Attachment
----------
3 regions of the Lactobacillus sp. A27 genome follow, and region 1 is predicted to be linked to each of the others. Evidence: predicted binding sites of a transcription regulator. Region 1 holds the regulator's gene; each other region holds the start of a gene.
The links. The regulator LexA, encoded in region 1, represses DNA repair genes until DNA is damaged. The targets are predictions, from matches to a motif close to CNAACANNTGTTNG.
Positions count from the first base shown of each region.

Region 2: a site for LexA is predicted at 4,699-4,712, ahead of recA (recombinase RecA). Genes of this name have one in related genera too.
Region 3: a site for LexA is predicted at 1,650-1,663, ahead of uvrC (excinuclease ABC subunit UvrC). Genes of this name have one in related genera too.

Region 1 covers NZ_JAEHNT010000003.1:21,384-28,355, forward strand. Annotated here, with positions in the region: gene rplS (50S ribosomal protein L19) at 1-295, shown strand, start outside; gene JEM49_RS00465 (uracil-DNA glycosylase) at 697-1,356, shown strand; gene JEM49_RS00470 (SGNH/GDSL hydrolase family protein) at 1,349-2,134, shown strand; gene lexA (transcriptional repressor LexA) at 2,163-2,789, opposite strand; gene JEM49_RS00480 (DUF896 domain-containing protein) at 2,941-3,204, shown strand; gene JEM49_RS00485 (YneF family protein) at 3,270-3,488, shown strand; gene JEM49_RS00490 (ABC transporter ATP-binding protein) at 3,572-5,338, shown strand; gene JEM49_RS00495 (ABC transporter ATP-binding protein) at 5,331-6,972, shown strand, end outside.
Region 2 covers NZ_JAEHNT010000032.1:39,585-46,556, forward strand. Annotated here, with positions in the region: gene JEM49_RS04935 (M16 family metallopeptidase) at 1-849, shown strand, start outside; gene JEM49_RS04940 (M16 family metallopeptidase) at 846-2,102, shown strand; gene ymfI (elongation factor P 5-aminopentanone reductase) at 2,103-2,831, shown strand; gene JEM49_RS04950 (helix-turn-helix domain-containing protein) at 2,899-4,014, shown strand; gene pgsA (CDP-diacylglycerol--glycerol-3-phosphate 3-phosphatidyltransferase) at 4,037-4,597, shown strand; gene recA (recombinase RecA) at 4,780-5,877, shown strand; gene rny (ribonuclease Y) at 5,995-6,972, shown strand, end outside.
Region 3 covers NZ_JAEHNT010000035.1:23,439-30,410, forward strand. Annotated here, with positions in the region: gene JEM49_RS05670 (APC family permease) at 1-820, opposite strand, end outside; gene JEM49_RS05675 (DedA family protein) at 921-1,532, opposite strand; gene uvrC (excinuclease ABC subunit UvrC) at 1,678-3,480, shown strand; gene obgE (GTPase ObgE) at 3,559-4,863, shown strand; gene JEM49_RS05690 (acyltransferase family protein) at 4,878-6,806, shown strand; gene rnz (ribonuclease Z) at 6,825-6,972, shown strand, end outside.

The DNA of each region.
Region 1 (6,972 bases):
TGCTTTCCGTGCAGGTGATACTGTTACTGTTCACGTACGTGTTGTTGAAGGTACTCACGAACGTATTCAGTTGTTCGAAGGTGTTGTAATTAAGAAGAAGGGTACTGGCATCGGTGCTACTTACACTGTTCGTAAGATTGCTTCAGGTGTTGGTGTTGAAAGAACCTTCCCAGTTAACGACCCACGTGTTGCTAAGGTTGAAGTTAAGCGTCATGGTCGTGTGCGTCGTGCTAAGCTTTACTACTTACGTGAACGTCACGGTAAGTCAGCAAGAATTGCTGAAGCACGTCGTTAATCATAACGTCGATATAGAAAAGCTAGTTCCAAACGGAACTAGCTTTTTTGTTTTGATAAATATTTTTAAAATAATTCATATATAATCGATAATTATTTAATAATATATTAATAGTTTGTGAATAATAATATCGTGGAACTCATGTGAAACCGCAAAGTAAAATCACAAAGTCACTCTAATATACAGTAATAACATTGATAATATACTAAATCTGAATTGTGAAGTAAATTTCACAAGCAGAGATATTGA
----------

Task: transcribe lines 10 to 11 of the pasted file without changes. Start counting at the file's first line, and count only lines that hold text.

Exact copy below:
Region 1 (6,972 bases):
TGCTTTCCGTGCAGGTGATACTGTTACTGTTCACGTACGTGTTGTTGAAGGTACTCACGAACGTATTCAGTTGTTCGAAGGTGTTGTAATTAAGAAGAAGGGTACTGGCATCGGTGCTACTTACACTGTTCGTAAGATTGCTTCAGGTGTTGGTGTTGAAAGAACCTTCCCAGTTAACGACCCACGTGTTGCTAAGGTTGAAGTTAAGCGTCATGGTCGTGTGCGTCGTGCTAAGCTTTACTACTTACGTGAACGTCACGGTAAGTCAGCAAGAATTGCTGAAGCACGTCGTTAATCATAACGTCGATATAGAAAAGCTAGTTCCAAACGGAACTAGCTTTTTTGTTTTGATAAATATTTTTAAAATAATTCATATATAATCGATAATTATTTAATAATATATTAATAGTTTGTGAATAATAATATCGTGGAACTCATGTGAAACCGCAAAGTAAAATCACAAAGTCACTCTAATATACAGTAATAACATTGATAATATACTAAATCTGAATTGTGAAGTAAATTTCACAAGCAGAGATATTGA